Going Out with a Bang

Fireworks and funerals. Why not?

illustration by brad fitzpatrick

Folks in New Hampshire love blowing stuff up. Lately, any occasion provides an excuse to shoot hundreds of dollars’ worth of fireworks skyward for a neighborhood celebration — and that includes final goodbyes. If you know the right people, you can bypass the common burial at sea for something much flashier. Joel White, a small business owner in the North Country, is known locally as the go-to guy for funereal fireworks displays.

“It’s word of mouth from friends or people I just met along the way. Or somebody has said, ‘Hey, you want a good show, go here,’” says an upbeat White. The pyrotechnic hobbyist is in demand for weddings, parties, festivals and, yes, funerals. And it all began with an innocent conversation with a woman about dispersing cremation remains using fireworks.

“We were talking about her dying and I said, ‘When you die, I can throw all of your ashes up in the sky and they’ll come down and get in everyone’s eyes and make ’em cry.’ So she says, ‘What a great idea.’” Sometime after their seemingly innocuous conversation about death, the woman passed away. Before long, her family reached out to White.

“So, when she did die,” White recalls, “I didn’t know she put it in her will that that’s what she wanted to do. I was surprised because that’s never happened before and now I had to do it.” Suddenly, White had to figure out how to create the memorable send-off the woman requested in her will.

“My test shot was with gravel because the ashes are heavy. I used gravel first to simulate the weight, but you couldn’t see it. When the [deceased’s] ashes blew out, they formed a ball and floated across the sky for a little while. It was really neat how it turned out,” says White. The daytime delivery high above the memorial crowd provoked crying, as White predicted. Others cheered or yelled. It’s what people don’t do at funerals, but love to do at fireworks shows.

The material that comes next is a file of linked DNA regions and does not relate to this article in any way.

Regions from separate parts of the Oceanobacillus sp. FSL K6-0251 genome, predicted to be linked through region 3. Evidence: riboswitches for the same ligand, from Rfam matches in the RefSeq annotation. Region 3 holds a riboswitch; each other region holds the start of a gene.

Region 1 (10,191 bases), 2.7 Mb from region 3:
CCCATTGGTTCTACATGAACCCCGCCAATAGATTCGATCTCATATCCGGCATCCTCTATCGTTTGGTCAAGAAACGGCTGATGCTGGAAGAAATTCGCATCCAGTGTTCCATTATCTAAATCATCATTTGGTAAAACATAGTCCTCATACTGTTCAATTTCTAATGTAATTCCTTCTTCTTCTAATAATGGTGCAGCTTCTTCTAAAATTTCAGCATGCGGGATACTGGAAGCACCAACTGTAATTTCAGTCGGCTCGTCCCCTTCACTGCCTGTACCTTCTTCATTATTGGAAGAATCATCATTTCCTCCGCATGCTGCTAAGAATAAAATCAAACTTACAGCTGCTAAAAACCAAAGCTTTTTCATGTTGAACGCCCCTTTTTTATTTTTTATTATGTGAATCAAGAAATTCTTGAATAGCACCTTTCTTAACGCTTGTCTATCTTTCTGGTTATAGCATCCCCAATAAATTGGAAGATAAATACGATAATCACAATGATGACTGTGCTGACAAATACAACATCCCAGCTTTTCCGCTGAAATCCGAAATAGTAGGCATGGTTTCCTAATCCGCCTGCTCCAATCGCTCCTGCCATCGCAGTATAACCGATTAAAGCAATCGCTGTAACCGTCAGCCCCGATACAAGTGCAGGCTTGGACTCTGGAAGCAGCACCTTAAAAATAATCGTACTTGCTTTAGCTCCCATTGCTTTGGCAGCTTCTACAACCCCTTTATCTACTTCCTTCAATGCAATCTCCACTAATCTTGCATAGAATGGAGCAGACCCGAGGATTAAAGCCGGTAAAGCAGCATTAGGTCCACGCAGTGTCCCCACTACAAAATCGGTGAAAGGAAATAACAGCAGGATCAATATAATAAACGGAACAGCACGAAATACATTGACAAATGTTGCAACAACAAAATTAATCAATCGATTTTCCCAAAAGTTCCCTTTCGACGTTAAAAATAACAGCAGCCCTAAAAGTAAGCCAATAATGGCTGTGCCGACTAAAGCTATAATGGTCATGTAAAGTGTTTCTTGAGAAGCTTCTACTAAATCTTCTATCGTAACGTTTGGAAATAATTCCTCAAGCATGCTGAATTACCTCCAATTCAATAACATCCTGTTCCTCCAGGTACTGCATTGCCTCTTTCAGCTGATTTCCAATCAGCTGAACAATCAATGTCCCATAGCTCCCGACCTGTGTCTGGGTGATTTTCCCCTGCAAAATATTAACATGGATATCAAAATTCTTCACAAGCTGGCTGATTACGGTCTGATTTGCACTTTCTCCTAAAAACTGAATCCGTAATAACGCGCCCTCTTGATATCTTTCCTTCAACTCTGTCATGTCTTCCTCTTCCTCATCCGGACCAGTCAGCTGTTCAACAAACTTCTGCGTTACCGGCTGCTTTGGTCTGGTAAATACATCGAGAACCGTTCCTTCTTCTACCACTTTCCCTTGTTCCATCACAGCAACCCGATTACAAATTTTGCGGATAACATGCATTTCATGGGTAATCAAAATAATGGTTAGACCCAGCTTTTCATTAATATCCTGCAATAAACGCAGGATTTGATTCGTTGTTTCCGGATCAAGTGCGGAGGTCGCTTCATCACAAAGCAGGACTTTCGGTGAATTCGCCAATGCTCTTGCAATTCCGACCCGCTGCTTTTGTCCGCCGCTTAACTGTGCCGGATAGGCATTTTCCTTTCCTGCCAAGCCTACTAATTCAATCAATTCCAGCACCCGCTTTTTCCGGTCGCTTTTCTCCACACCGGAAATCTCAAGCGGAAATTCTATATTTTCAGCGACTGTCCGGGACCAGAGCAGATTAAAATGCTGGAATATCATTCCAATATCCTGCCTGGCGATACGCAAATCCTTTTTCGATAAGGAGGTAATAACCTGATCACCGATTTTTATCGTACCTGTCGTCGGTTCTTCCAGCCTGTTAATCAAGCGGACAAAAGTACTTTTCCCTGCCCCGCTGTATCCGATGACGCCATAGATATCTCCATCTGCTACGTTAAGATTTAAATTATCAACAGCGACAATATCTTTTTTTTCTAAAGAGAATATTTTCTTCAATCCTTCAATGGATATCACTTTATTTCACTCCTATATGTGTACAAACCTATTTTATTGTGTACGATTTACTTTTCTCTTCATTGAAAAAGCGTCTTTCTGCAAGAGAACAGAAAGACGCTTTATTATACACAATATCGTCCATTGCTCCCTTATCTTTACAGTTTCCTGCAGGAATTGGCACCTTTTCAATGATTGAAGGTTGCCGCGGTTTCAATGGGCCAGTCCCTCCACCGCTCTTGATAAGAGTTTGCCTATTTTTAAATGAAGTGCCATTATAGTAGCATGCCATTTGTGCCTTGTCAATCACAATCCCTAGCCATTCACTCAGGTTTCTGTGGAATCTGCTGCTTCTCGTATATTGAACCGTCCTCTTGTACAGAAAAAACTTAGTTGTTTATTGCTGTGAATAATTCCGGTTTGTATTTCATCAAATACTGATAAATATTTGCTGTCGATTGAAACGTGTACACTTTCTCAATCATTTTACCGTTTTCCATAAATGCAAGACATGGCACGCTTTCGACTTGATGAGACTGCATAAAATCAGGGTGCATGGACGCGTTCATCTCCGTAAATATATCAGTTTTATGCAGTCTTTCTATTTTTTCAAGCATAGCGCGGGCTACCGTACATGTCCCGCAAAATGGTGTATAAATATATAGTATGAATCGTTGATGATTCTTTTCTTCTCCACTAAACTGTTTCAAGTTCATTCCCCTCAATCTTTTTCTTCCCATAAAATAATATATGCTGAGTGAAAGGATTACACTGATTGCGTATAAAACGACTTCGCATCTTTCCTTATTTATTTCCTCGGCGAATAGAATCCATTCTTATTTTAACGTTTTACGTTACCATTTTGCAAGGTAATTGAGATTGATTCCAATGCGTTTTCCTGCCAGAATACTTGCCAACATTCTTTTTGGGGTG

He also provides the fireworks equivalent of a 21-gun salute with cemetery send-offs graveside, using a cake of 25 booms.

“So, when the preacher is done, I’ll go over with a remote control. We’ll have the person who’s left, the wife or whoever, and have them push the button that sends a cake of 25 booms off in the sky,” White adds.

White was surprised when I told him there are a few other businesses that send one’s dearly departed out with a bang. He adds that, while most people don’t jump at the idea, no one has ever told him that it is a terrible idea. And while running a business leaves little time to pursue full-time fireworks shows, he’d consider doing more display work after retirement.

And what about White’s last wishes? “I wouldn’t mind doing the same thing, but my wife’s talking about flushing me down the toilet,” he cracks. Not the kind of burial at sea Joel had in mind.

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